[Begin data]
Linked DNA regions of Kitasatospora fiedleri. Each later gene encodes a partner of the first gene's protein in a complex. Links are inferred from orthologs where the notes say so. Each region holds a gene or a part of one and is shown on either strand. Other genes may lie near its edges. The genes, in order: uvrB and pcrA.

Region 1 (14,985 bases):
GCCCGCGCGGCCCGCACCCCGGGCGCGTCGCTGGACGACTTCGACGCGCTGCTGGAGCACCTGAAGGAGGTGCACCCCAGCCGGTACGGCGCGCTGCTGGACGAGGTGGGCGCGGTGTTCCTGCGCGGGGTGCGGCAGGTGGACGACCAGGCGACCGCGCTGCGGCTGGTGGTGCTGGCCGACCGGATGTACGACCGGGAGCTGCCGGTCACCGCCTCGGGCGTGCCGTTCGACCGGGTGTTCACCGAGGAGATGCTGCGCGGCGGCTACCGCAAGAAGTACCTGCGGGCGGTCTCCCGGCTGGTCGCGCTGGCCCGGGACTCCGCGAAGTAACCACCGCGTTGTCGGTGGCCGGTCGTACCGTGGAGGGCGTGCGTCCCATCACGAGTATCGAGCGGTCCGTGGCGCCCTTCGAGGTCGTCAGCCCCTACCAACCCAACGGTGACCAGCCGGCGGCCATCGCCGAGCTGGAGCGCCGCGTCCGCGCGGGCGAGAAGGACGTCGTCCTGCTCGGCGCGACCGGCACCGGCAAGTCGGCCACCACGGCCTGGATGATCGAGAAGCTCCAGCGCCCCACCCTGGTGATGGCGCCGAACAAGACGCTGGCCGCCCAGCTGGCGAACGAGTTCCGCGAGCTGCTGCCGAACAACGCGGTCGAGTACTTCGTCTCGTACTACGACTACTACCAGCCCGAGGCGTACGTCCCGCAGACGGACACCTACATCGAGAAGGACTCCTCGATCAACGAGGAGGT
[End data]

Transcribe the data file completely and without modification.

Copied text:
Linked DNA regions of Kitasatospora fiedleri. Each later gene encodes a partner of the first gene's protein in a complex. Links are inferred from orthologs where the notes say so. Each region holds a gene or a part of one and is shown on either strand. Other genes may lie near its edges. The genes, in order: uvrB and pcrA.

Region 1 (14,985 bases):
GCCCGCGCGGCCCGCACCCCGGGCGCGTCGCTGGACGACTTCGACGCGCTGCTGGAGCACCTGAAGGAGGTGCACCCCAGCCGGTACGGCGCGCTGCTGGACGAGGTGGGCGCGGTGTTCCTGCGCGGGGTGCGGCAGGTGGACGACCAGGCGACCGCGCTGCGGCTGGTGGTGCTGGCCGACCGGATGTACGACCGGGAGCTGCCGGTCACCGCCTCGGGCGTGCCGTTCGACCGGGTGTTCACCGAGGAGATGCTGCGCGGCGGCTACCGCAAGAAGTACCTGCGGGCGGTCTCCCGGCTGGTCGCGCTGGCCCGGGACTCCGCGAAGTAACCACCGCGTTGTCGGTGGCCGGTCGTACCGTGGAGGGCGTGCGTCCCATCACGAGTATCGAGCGGTCCGTGGCGCCCTTCGAGGTCGTCAGCCCCTACCAACCCAACGGTGACCAGCCGGCGGCCATCGCCGAGCTGGAGCGCCGCGTCCGCGCGGGCGAGAAGGACGTCGTCCTGCTCGGCGCGACCGGCACCGGCAAGTCGGCCACCACGGCCTGGATGATCGAGAAGCTCCAGCGCCCCACCCTGGTGATGGCGCCGAACAAGACGCTGGCCGCCCAGCTGGCGAACGAGTTCCGCGAGCTGCTGCCGAACAACGCGGTCGAGTACTTCGTCTCGTACTACGACTACTACCAGCCCGAGGCGTACGTCCCGCAGACGGACACCTACATCGAGAAGGACTCCTCGATCAACGAGGAGGT